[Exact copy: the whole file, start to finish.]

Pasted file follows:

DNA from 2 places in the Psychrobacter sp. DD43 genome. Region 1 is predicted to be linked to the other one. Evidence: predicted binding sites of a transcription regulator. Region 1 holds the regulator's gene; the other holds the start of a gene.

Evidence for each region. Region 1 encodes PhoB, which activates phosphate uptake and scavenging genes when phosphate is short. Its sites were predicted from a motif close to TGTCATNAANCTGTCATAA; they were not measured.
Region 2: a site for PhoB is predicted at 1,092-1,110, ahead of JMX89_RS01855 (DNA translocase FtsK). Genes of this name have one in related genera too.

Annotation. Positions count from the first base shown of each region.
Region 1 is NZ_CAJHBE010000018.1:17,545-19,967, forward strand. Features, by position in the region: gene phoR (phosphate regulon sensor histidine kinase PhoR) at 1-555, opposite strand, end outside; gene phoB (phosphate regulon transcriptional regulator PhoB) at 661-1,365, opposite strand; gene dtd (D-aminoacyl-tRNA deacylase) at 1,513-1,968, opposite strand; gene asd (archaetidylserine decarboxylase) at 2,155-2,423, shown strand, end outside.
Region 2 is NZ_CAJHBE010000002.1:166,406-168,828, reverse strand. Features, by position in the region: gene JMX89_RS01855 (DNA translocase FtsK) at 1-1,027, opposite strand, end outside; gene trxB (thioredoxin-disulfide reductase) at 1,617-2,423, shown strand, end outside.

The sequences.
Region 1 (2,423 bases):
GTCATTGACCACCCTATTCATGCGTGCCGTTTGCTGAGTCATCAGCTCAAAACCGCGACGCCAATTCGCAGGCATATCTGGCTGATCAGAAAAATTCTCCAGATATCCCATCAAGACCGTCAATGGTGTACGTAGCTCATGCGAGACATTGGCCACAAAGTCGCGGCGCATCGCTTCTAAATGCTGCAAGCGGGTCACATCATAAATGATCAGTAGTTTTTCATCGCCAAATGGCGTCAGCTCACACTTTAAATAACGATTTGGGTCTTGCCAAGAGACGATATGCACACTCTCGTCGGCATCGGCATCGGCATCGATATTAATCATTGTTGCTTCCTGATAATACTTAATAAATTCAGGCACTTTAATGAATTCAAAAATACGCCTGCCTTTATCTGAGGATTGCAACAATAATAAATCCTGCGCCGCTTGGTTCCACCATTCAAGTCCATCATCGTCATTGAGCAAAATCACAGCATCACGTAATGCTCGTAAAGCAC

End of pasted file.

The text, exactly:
DNA from 2 places in the Psychrobacter sp. DD43 genome. Region 1 is predicted to be linked to the other one. Evidence: predicted binding sites of a transcription regulator. Region 1 holds the regulator's gene; the other holds the start of a gene.

Evidence for each region. Region 1 encodes PhoB, which activates phosphate uptake and scavenging genes when phosphate is short. Its sites were predicted from a motif close to TGTCATNAANCTGTCATAA; they were not measured.
Region 2: a site for PhoB is predicted at 1,092-1,110, ahead of JMX89_RS01855 (DNA translocase FtsK). Genes of this name have one in related genera too.

Annotation. Positions count from the first base shown of each region.
Region 1 is NZ_CAJHBE010000018.1:17,545-19,967, forward strand. Features, by position in the region: gene phoR (phosphate regulon sensor histidine kinase PhoR) at 1-555, opposite strand, end outside; gene phoB (phosphate regulon transcriptional regulator PhoB) at 661-1,365, opposite strand; gene dtd (D-aminoacyl-tRNA deacylase) at 1,513-1,968, opposite strand; gene asd (archaetidylserine decarboxylase) at 2,155-2,423, shown strand, end outside.
Region 2 is NZ_CAJHBE010000002.1:166,406-168,828, reverse strand. Features, by position in the region: gene JMX89_RS01855 (DNA translocase FtsK) at 1-1,027, opposite strand, end outside; gene trxB (thioredoxin-disulfide reductase) at 1,617-2,423, shown strand, end outside.

The sequences.
Region 1 (2,423 bases):
GTCATTGACCACCCTATTCATGCGTGCCGTTTGCTGAGTCATCAGCTCAAAACCGCGACGCCAATTCGCAGGCATATCTGGCTGATCAGAAAAATTCTCCAGATATCCCATCAAGACCGTCAATGGTGTACGTAGCTCATGCGAGACATTGGCCACAAAGTCGCGGCGCATCGCTTCTAAATGCTGCAAGCGGGTCACATCATAAATGATCAGTAGTTTTTCATCGCCAAATGGCGTCAGCTCACACTTTAAATAACGATTTGGGTCTTGCCAAGAGACGATATGCACACTCTCGTCGGCATCGGCATCGGCATCGATATTAATCATTGTTGCTTCCTGATAATACTTAATAAATTCAGGCACTTTAATGAATTCAAAAATACGCCTGCCTTTATCTGAGGATTGCAACAATAATAAATCCTGCGCCGCTTGGTTCCACCATTCAAGTCCATCATCGTCATTGAGCAAAATCACAGCATCACGTAATGCTCGTAAAGCAC